A senior VA hospital in Washington, D.C., has admitted a patient with terminal cancer who was not being treated at a traditional hospital.
Dr. Christopher Burrows, the hospital’s chief of internal medicine and vice president of patient safety, told the local ABC affiliate that he was told by his chief of surgery that he should be transferred to a hospital that has more experience with treating patients with advanced cancers.
The patient, who has not been identified, was transferred to Burrows because he is being treated by an outside doctor, Burrows said, and because Burrows felt that he could not take care of himself.
According to the VA, there are at least 10,000 veterans in the U-1 system who are diagnosed with terminal cancers, with some dying in the VA system before being transferred to the hospital.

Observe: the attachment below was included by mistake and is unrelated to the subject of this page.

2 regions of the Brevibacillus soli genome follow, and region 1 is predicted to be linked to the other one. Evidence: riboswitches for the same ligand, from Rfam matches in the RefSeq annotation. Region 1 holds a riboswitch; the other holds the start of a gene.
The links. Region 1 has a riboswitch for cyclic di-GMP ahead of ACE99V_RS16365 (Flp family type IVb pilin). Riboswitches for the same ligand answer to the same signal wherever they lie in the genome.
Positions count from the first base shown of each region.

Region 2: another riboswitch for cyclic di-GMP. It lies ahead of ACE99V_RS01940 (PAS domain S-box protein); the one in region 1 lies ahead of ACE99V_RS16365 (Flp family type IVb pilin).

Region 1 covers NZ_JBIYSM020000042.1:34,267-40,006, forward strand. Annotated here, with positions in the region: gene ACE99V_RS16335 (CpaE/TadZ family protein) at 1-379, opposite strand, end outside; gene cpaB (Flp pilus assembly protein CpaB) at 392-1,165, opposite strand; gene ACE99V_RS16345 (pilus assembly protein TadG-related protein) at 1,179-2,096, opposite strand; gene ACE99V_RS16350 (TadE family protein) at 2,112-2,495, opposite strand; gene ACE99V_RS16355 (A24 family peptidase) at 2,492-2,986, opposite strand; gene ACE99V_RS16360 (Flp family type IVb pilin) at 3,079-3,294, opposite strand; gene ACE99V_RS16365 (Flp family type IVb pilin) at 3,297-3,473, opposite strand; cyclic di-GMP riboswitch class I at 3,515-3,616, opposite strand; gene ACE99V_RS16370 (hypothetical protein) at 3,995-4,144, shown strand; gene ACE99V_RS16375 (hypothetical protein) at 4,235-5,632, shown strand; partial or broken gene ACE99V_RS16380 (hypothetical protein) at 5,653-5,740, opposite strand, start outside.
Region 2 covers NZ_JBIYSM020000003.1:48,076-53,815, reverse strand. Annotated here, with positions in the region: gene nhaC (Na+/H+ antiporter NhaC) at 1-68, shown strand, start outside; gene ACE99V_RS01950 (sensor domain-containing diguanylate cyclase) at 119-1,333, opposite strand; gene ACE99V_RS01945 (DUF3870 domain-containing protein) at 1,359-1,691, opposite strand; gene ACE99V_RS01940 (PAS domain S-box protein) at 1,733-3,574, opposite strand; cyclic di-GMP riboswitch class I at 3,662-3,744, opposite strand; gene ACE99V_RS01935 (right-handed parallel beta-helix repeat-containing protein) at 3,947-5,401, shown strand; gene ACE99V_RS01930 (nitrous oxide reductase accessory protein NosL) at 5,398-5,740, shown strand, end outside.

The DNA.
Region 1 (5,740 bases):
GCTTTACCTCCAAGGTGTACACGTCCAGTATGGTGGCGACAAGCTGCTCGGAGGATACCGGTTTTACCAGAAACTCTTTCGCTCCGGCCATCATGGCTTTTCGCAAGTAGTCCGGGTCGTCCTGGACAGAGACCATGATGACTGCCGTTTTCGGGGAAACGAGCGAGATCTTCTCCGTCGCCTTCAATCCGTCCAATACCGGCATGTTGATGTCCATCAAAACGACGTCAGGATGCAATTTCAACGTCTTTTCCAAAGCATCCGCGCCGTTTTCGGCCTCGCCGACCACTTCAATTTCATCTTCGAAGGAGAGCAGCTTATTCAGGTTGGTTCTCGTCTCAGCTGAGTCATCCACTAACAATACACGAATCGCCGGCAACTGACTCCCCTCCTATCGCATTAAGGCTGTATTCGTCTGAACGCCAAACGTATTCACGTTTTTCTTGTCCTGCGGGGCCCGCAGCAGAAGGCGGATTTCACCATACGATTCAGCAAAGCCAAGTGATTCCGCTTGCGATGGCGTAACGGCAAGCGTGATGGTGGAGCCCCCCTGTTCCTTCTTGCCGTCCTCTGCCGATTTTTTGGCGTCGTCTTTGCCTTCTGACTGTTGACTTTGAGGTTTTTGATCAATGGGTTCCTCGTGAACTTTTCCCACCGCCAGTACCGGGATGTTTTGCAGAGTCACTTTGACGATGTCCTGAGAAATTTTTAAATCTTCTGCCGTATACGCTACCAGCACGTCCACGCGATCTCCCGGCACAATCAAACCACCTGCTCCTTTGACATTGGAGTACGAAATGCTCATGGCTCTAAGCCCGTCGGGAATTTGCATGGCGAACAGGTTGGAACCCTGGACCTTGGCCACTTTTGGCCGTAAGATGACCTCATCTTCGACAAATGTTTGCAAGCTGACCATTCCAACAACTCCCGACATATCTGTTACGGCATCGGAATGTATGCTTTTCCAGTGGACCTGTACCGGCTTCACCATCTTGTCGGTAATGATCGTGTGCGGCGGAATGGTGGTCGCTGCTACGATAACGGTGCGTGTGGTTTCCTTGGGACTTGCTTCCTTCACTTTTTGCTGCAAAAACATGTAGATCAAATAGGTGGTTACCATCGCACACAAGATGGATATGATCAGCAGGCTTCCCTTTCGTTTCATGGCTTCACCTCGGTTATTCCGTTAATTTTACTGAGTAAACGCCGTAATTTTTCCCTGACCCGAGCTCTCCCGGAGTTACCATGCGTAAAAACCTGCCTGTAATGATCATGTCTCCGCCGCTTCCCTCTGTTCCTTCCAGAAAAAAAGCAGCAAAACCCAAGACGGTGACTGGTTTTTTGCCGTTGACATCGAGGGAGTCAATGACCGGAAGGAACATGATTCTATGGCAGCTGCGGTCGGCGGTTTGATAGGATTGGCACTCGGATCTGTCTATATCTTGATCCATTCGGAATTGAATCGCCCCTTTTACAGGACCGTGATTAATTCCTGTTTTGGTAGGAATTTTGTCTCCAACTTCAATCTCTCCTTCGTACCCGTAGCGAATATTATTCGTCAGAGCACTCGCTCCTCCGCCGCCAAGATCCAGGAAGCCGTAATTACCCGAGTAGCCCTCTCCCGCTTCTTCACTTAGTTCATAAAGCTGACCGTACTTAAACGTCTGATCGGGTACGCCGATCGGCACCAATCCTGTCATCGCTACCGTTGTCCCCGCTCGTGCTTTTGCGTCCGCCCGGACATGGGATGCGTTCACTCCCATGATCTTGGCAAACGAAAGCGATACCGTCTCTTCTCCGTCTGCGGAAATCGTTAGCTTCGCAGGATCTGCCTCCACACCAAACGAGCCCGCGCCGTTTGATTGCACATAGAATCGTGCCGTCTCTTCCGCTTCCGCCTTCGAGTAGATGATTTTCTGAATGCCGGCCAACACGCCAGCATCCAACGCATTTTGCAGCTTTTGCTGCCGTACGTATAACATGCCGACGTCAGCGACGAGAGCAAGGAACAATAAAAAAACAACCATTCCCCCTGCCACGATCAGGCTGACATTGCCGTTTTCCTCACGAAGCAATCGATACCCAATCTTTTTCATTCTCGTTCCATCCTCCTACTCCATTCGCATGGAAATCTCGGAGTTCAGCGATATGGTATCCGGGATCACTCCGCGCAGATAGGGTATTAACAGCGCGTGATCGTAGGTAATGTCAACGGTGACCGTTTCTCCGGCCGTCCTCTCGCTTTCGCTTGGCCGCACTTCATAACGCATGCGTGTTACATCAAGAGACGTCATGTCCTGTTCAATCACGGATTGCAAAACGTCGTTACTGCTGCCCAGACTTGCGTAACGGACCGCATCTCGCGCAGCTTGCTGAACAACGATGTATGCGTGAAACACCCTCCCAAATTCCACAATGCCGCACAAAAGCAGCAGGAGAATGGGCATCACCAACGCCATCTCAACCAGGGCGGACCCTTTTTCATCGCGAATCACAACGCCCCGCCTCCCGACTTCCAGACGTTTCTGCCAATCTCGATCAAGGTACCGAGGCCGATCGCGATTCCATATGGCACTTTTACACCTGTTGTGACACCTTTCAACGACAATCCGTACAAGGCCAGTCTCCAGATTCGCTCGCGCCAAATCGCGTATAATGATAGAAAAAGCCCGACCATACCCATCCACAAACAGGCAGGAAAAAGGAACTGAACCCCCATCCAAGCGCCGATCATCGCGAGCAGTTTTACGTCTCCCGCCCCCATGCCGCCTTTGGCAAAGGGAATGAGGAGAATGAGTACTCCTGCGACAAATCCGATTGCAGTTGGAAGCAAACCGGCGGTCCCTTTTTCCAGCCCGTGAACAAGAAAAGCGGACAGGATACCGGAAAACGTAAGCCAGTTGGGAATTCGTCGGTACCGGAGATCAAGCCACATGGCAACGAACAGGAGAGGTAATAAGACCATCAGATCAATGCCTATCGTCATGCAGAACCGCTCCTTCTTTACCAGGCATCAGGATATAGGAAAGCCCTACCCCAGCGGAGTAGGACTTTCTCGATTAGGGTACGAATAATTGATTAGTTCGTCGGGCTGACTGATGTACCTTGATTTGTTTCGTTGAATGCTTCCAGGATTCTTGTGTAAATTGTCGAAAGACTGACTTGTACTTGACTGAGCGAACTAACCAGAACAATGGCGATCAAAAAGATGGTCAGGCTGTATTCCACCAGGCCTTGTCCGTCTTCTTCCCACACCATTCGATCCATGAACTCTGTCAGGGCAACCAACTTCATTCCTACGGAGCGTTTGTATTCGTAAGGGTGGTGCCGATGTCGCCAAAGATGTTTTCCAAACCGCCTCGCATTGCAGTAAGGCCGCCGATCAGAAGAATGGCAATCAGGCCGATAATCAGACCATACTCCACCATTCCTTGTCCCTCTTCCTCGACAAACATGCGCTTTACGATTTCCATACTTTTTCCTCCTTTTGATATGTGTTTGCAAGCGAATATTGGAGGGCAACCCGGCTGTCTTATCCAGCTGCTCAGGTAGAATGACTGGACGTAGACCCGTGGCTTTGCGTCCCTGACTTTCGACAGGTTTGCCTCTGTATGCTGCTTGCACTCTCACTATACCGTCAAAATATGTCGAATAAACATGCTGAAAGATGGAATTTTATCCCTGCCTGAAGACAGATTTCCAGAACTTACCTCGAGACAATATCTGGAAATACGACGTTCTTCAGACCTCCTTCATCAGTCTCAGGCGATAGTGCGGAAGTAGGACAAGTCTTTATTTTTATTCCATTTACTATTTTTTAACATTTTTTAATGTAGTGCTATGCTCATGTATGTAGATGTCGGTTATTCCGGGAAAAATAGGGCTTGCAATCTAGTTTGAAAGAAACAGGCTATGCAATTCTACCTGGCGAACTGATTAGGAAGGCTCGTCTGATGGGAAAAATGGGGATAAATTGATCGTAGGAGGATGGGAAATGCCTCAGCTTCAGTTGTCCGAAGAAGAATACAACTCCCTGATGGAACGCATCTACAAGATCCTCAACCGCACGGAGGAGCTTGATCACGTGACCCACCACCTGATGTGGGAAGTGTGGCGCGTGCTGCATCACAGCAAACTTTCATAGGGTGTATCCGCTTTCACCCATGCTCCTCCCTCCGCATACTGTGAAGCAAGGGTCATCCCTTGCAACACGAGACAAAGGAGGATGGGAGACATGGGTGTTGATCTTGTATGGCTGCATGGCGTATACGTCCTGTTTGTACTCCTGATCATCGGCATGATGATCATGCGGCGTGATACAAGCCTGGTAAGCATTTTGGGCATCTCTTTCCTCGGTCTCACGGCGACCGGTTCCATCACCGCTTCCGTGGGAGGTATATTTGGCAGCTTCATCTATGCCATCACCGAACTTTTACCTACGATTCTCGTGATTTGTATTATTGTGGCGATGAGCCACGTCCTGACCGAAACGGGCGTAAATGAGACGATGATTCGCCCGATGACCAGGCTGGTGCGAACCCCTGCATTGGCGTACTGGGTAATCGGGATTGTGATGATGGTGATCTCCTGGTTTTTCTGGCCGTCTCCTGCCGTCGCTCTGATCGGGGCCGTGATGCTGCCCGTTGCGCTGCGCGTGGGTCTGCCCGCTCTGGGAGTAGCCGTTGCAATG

The VA has said that about 2,000 of them are discharged from the hospital before they have had time to receive follow-up care at a hospital, according to the Washington Post.
Burrows said he has been notified of the patient’s death and his plan is to make a quick decision on the patient when he returns to his hospital office on Tuesday.
The facility has seen an increase in the number of cases of advanced cancer diagnosed by the VA in recent years, which have been blamed on the growing number of patients who go to the local hospital.
In September, the VA announced that it was closing all its U-2 facilities in the country, which included two in Virginia, because of the increased number of people coming from outside the U